Great Green Monster

(a letter to the Boston Red Sox baseball team)

Hello Red Sox,

As you are aware, the very youthful climate ­activist Greta Thunberg is now in the USA after sailing across the Atlantic. She is bringing a message, ­and encouraging young people to get actively involved in solving the climate crisis. I wonder if the Red Sox might be encouraged to use one of your own iconic symbols to support her and help the global climate campaign along.

The Sahel is a a belt of desert extending 3,360 miles from the Atlantic Ocean to the Indian Ocean along the southern part of the Sahara, with one of the fastest growing populations in the world.) Some years ago a large project was launched to create a belt of trees completely across Africa to block the southward encroachment of the desert. The “Great Green Wall” never fulfilled such hopes, but Senegal, Niger, and Burkina Faso have nevertheless become remarkably green, under the management of local farmers, by modifying traditional agricultural techniques. Here’s a Smithsonian article about the Great Green Wall:


So what do you think? Might the great Red Sox team put their backs into some Great Green Wall/ Green Monster campaign, and help revitalize climate-safe farming methods, maybe encourage the world to plant several billion trees? Your organization might stimulate invaluable enthusiasm and I think it would be a wonderful contribution.

Go Sox,

Robin Collins,
Ottawa, Ontario, Canada

One Cheer for Trump?

We can all feel a bit safer now that John Bolton has been fired. Trump did the right thing in getting rid of the belligerent war monger, but of course one has to ask why he hired such a maniac in the first place. It’s not like Bolton’s extreme views were a secret. Just a few months before his appointment last year he had published an op-ed in the Wall Street Journal calling for the overthrow of the Iran government and had urged action to end the regime in North Korea.

The firing of Bolton was probably Trump’s way of diverting attention from his latest high pro-life diplomatic disaster, the collapse of negotiations with the Taliban. After months of talks to reach an initial agreement, the deal collapsed when the White House proposed to bring Taliban leaders and Afghan President Ashraf Ghani together at Camp David. Trump’s gambit for a dramatic high-level photo op at the famous presidential retreat failed miserably.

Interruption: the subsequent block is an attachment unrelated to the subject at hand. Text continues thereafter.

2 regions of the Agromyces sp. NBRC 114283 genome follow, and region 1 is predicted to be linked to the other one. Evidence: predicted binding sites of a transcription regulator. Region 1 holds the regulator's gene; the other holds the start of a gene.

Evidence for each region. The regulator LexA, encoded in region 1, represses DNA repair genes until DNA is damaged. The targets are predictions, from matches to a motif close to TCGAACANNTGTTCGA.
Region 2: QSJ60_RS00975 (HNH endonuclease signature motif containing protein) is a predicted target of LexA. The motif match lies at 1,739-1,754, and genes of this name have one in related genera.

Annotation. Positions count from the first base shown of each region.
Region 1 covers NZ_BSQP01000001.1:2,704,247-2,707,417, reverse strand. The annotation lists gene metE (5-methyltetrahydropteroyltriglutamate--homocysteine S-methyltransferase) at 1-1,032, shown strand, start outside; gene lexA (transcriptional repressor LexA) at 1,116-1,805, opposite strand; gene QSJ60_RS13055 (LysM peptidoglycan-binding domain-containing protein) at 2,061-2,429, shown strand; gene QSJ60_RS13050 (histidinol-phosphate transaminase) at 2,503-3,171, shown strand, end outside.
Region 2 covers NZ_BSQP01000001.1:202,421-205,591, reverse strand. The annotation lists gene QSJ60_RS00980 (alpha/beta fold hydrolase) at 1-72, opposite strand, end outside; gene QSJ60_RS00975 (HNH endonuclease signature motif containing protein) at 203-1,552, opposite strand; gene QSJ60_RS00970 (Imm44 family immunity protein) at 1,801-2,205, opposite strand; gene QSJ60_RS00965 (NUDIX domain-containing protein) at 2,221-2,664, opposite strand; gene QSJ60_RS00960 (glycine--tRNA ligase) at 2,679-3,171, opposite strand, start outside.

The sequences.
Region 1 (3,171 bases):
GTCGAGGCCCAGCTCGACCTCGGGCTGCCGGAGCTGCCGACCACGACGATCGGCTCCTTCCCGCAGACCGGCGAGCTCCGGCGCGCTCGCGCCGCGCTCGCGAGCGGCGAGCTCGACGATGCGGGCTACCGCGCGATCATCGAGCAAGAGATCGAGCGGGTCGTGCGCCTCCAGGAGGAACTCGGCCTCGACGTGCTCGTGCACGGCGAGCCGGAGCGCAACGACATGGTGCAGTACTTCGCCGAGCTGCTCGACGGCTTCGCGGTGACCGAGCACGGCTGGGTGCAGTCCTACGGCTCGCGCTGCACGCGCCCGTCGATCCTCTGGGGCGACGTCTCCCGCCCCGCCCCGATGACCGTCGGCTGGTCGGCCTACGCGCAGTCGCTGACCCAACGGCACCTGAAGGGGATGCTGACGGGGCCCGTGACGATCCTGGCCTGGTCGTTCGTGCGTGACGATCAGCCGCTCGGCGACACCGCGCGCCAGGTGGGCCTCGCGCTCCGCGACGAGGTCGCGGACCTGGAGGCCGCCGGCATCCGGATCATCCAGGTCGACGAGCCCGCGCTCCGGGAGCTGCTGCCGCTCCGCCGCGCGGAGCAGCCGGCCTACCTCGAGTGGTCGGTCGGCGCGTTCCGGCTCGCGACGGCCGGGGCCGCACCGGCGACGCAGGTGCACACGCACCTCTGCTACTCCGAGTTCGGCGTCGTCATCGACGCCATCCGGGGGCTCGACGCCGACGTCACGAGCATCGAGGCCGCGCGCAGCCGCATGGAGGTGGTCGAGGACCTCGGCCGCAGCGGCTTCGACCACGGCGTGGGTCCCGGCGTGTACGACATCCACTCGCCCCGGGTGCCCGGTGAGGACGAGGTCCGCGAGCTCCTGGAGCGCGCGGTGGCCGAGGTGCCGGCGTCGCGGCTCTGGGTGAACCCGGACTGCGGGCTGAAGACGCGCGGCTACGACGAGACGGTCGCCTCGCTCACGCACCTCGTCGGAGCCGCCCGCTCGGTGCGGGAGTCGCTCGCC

Not that the deal being negotiated was much to cheer about. From what is known about the draft text, it was certainly not a ‘peace agreement’. The deal was merely an understanding between the U.S. military and the Taliban for American troops to start withdrawing, in exchange for unspecified Taliban assurances that Afghan territory would not be used to launch terror attacks against the U.S. It reportedly included “localized truces” but no cease fire, and had no clear pathway for engaging the Kabul government or assuring the involvement of civil society.

But the talks with the Taliban were at least a beginning, and could serve as a future foundation for broader and deeper dialogue to end the killing and negotiate an eventual power-sharing formula. Trump said the talks are dead, but hopefully the dialogue can resume in the months ahead and evolve into a genuine peace process. That may be easier now that Bolton is out of the picture.

David Cortright

Peace Magazine Oct-Dec 2019

Peace Magazine Oct-Dec 2019, page 5. Some rights reserved.

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